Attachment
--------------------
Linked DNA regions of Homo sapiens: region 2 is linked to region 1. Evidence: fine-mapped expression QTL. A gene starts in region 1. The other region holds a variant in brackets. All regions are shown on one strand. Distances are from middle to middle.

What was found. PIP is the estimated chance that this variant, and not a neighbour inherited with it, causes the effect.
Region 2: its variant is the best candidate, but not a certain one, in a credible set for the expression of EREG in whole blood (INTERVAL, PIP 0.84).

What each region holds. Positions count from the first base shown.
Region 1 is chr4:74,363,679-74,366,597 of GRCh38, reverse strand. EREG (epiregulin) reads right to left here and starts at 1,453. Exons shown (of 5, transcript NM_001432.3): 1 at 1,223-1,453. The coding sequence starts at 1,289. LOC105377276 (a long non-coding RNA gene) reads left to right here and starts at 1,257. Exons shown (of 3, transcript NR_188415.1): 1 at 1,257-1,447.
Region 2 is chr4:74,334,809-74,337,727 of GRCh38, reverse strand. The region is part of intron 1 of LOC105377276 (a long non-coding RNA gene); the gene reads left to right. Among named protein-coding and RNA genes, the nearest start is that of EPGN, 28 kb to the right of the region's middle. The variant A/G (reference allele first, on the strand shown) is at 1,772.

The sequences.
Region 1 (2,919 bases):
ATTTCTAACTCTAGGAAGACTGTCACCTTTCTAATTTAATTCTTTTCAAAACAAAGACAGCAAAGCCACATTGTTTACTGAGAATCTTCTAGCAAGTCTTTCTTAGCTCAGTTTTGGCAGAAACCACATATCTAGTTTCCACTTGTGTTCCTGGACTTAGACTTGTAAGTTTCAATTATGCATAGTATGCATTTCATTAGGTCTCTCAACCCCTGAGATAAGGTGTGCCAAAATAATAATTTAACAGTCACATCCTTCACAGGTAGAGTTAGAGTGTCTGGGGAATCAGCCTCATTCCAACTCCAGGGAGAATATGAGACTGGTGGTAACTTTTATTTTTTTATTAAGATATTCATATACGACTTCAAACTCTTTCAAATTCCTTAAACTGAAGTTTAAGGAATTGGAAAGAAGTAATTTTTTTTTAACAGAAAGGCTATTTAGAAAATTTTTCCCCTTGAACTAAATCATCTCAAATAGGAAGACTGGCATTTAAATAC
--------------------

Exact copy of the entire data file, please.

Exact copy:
Linked DNA regions of Homo sapiens: region 2 is linked to region 1. Evidence: fine-mapped expression QTL. A gene starts in region 1. The other region holds a variant in brackets. All regions are shown on one strand. Distances are from middle to middle.

What was found. PIP is the estimated chance that this variant, and not a neighbour inherited with it, causes the effect.
Region 2: its variant is the best candidate, but not a certain one, in a credible set for the expression of EREG in whole blood (INTERVAL, PIP 0.84).

What each region holds. Positions count from the first base shown.
Region 1 is chr4:74,363,679-74,366,597 of GRCh38, reverse strand. EREG (epiregulin) reads right to left here and starts at 1,453. Exons shown (of 5, transcript NM_001432.3): 1 at 1,223-1,453. The coding sequence starts at 1,289. LOC105377276 (a long non-coding RNA gene) reads left to right here and starts at 1,257. Exons shown (of 3, transcript NR_188415.1): 1 at 1,257-1,447.
Region 2 is chr4:74,334,809-74,337,727 of GRCh38, reverse strand. The region is part of intron 1 of LOC105377276 (a long non-coding RNA gene); the gene reads left to right. Among named protein-coding and RNA genes, the nearest start is that of EPGN, 28 kb to the right of the region's middle. The variant A/G (reference allele first, on the strand shown) is at 1,772.

The sequences.
Region 1 (2,919 bases):
ATTTCTAACTCTAGGAAGACTGTCACCTTTCTAATTTAATTCTTTTCAAAACAAAGACAGCAAAGCCACATTGTTTACTGAGAATCTTCTAGCAAGTCTTTCTTAGCTCAGTTTTGGCAGAAACCACATATCTAGTTTCCACTTGTGTTCCTGGACTTAGACTTGTAAGTTTCAATTATGCATAGTATGCATTTCATTAGGTCTCTCAACCCCTGAGATAAGGTGTGCCAAAATAATAATTTAACAGTCACATCCTTCACAGGTAGAGTTAGAGTGTCTGGGGAATCAGCCTCATTCCAACTCCAGGGAGAATATGAGACTGGTGGTAACTTTTATTTTTTTATTAAGATATTCATATACGACTTCAAACTCTTTCAAATTCCTTAAACTGAAGTTTAAGGAATTGGAAAGAAGTAATTTTTTTTTAACAGAAAGGCTATTTAGAAAATTTTTCCCCTTGAACTAAATCATCTCAAATAGGAAGACTGGCATTTAAATAC